|(Cover from Amazon here)|
For those who have been around Design Thinking for a while, David Kelley is pretty much the 'Michael Jordan' of Design Thinking (and his brother Tom is at least his 'Scottie Pippen' or even more). Being the founder of IDEO and Stanford d.School he is at the forefront of everything DT related. However even more amazing is that his brother, Tom Kelley is also a great force at IDEO and the author of two fundamental books on Design Thinking in The Art of Innovation and The Ten Faces of Innovation.
|(David Kelly - from Stanford d.School website)|
I haven't read the book yet, but I assume it's likely along the lines of very powerful TED talk he gave in May 2012 on Creative Confidence:
I really encourage you if you haven't heard this powerful talk, to go head and spend the 11 minutes it takes to view it. I have a feeling that for many it will touch you. It doesn't matter if you're a developer or designer. I feel if you're teacher, you should be made to watch it!
In the talk, David talks about CEO types saying they are "Not the Creative Type". He places this as a "Fear of Judgement" many adults have developed. He tells us that with things like Design Thinking, if you "stick" to the process, you can learn to be creative. (My own Design Thinking coach Niels Billou always says "You got to be believe in system...believe in the process...") He states that after his cancer, his new mission is help people "regain their creative confidence".
Here's an article from Harvard Business Review from David & Tom about Creative Confidence as well. It's a lot like the TED talk, but with some more concrete d.School examples (Pulse reader, Baby incubator, etc):
If you look at David Kelley 60 minutes interview, around 6:40, they talk about his childhood, where "...he learned the value of building with his hands...". A great story is how he took apart the family piano, but neglected to put it back (because that was less fun).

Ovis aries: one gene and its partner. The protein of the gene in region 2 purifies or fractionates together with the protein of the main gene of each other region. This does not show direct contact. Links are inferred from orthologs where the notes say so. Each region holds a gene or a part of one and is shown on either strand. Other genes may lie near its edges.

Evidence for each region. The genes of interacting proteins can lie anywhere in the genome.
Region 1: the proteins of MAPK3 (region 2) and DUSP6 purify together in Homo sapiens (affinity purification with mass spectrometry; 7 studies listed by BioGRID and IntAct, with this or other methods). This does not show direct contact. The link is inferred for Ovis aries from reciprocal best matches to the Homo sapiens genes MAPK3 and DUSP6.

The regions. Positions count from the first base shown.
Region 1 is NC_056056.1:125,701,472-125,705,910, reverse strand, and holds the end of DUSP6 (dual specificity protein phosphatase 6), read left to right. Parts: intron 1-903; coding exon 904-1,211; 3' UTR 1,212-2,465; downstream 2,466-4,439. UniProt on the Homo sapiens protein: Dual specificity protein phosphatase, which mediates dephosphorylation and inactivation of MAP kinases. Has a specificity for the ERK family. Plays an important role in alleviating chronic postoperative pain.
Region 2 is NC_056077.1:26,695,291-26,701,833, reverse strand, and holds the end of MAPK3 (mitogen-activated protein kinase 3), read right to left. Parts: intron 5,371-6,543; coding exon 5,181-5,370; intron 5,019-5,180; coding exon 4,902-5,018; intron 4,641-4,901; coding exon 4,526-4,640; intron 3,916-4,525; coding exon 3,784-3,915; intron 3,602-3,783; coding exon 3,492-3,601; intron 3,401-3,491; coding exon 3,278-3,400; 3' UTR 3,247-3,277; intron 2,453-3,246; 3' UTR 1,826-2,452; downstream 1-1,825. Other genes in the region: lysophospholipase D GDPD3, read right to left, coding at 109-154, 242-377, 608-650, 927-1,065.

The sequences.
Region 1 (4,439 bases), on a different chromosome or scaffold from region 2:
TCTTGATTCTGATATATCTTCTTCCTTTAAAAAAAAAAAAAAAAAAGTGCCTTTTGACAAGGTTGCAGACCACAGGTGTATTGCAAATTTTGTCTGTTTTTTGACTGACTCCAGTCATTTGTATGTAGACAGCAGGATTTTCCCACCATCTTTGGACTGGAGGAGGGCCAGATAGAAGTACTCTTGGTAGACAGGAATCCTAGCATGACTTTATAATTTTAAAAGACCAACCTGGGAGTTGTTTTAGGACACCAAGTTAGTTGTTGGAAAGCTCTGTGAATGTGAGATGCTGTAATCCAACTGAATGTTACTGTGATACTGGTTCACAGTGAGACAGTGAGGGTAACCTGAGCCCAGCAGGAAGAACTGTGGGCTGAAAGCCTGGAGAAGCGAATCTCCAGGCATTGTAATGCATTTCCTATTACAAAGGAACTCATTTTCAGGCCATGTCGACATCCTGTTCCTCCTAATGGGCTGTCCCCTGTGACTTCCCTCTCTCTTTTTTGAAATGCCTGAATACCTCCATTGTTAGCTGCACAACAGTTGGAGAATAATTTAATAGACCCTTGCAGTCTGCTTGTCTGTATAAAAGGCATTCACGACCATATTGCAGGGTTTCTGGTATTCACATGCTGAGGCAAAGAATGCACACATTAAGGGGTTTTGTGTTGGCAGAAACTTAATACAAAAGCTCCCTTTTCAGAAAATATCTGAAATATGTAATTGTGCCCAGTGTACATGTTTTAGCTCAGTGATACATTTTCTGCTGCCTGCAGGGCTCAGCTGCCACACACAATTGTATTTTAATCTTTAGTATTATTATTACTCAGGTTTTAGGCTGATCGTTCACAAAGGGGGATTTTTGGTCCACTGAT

While I don't want to go on the record as encouraging "failure", Niels would always tell me that over 80% of projects fail. A lot of people don't like to hear that. What if David's mom got upset that not every project of David or Tom's went right or got finished? What if David or Tom's crazy ideas were ridiculed, put down or discouraged? Design Thinking has always been about "Fail often to succeed sooner". It's *never* about never being able to or fear of failing
A great by-product of this interview is that David talks a little about his relationship with Steve Jobs and it humanized him a lot for me. What struck me is that David says that Steve tells him the important things in his life, his kids and focusing on the family. Kids. Not legacy, not devices, not apps.
That got me *thinking*.
If we as Design Thinkers want to change the world, maybe we don't need to do it with 30 & 40 years olds, but maybe with 3 & 4 year-olds. For me, the lesson is that with my 2x daughters that I can help them best by making sure their 'Creative Confidence' is nurtured, blossoms and never questioned.
OH yeah. Here is blog from Metropolis that I believe has some excerpts from the new book and triggered this blog post in the first place!
Hope that helps...
p.s. Yes, if you watch the 60 mins video, it's the same SAP founder Hasso Plattner that helped David Kelley the d.School, to the tune of $35 million. I can also attest that yes, SAP is still very much committed to Design Thinking. Hasso also went on to found HPI School of Design Thinking back in Germany. He and SAP do walk-the-walk.